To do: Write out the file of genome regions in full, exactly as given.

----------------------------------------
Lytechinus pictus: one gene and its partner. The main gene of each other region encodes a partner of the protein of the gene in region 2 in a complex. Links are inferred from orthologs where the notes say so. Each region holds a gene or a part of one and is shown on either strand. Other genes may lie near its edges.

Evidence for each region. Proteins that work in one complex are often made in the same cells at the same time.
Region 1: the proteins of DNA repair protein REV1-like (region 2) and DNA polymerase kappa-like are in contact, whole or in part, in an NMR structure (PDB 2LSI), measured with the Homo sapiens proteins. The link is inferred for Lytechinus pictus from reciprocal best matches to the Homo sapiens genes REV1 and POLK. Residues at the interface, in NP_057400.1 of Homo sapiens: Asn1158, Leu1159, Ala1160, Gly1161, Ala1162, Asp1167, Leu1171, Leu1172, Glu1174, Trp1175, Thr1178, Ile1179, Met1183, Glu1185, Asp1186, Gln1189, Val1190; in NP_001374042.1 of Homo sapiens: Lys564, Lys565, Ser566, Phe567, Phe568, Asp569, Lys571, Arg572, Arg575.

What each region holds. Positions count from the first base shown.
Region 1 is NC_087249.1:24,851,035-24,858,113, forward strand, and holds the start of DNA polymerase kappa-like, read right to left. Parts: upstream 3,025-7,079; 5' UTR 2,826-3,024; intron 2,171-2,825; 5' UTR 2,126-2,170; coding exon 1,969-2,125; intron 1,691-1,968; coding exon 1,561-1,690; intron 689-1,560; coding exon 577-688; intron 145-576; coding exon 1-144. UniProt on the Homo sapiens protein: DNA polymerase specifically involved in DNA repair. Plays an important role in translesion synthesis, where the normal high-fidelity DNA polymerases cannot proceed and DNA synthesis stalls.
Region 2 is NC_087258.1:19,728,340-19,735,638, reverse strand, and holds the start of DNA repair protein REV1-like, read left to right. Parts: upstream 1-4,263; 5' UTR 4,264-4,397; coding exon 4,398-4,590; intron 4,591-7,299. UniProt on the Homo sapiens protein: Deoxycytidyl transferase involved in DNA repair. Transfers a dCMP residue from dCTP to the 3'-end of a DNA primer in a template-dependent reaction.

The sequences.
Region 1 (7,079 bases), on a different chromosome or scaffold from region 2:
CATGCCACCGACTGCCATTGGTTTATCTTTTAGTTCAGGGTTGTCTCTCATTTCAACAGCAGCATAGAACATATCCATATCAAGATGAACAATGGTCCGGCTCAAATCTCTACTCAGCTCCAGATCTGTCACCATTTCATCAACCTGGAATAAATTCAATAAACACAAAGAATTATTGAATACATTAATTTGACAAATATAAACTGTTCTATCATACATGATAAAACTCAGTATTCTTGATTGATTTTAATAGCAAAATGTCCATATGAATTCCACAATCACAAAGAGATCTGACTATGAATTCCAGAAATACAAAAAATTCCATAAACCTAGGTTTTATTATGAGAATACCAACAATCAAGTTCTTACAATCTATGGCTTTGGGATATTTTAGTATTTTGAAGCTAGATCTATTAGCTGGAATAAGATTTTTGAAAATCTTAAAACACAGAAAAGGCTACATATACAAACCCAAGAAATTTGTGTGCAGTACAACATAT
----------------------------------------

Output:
Lytechinus pictus: one gene and its partner. The main gene of each other region encodes a partner of the protein of the gene in region 2 in a complex. Links are inferred from orthologs where the notes say so. Each region holds a gene or a part of one and is shown on either strand. Other genes may lie near its edges.

Evidence for each region. Proteins that work in one complex are often made in the same cells at the same time.
Region 1: the proteins of DNA repair protein REV1-like (region 2) and DNA polymerase kappa-like are in contact, whole or in part, in an NMR structure (PDB 2LSI), measured with the Homo sapiens proteins. The link is inferred for Lytechinus pictus from reciprocal best matches to the Homo sapiens genes REV1 and POLK. Residues at the interface, in NP_057400.1 of Homo sapiens: Asn1158, Leu1159, Ala1160, Gly1161, Ala1162, Asp1167, Leu1171, Leu1172, Glu1174, Trp1175, Thr1178, Ile1179, Met1183, Glu1185, Asp1186, Gln1189, Val1190; in NP_001374042.1 of Homo sapiens: Lys564, Lys565, Ser566, Phe567, Phe568, Asp569, Lys571, Arg572, Arg575.

What each region holds. Positions count from the first base shown.
Region 1 is NC_087249.1:24,851,035-24,858,113, forward strand, and holds the start of DNA polymerase kappa-like, read right to left. Parts: upstream 3,025-7,079; 5' UTR 2,826-3,024; intron 2,171-2,825; 5' UTR 2,126-2,170; coding exon 1,969-2,125; intron 1,691-1,968; coding exon 1,561-1,690; intron 689-1,560; coding exon 577-688; intron 145-576; coding exon 1-144. UniProt on the Homo sapiens protein: DNA polymerase specifically involved in DNA repair. Plays an important role in translesion synthesis, where the normal high-fidelity DNA polymerases cannot proceed and DNA synthesis stalls.
Region 2 is NC_087258.1:19,728,340-19,735,638, reverse strand, and holds the start of DNA repair protein REV1-like, read left to right. Parts: upstream 1-4,263; 5' UTR 4,264-4,397; coding exon 4,398-4,590; intron 4,591-7,299. UniProt on the Homo sapiens protein: Deoxycytidyl transferase involved in DNA repair. Transfers a dCMP residue from dCTP to the 3'-end of a DNA primer in a template-dependent reaction.

The sequences.
Region 1 (7,079 bases), on a different chromosome or scaffold from region 2:
CATGCCACCGACTGCCATTGGTTTATCTTTTAGTTCAGGGTTGTCTCTCATTTCAACAGCAGCATAGAACATATCCATATCAAGATGAACAATGGTCCGGCTCAAATCTCTACTCAGCTCCAGATCTGTCACCATTTCATCAACCTGGAATAAATTCAATAAACACAAAGAATTATTGAATACATTAATTTGACAAATATAAACTGTTCTATCATACATGATAAAACTCAGTATTCTTGATTGATTTTAATAGCAAAATGTCCATATGAATTCCACAATCACAAAGAGATCTGACTATGAATTCCAGAAATACAAAAAATTCCATAAACCTAGGTTTTATTATGAGAATACCAACAATCAAGTTCTTACAATCTATGGCTTTGGGATATTTTAGTATTTTGAAGCTAGATCTATTAGCTGGAATAAGATTTTTGAAAATCTTAAAACACAGAAAAGGCTACATATACAAACCCAAGAAATTTGTGTGCAGTACAACATAT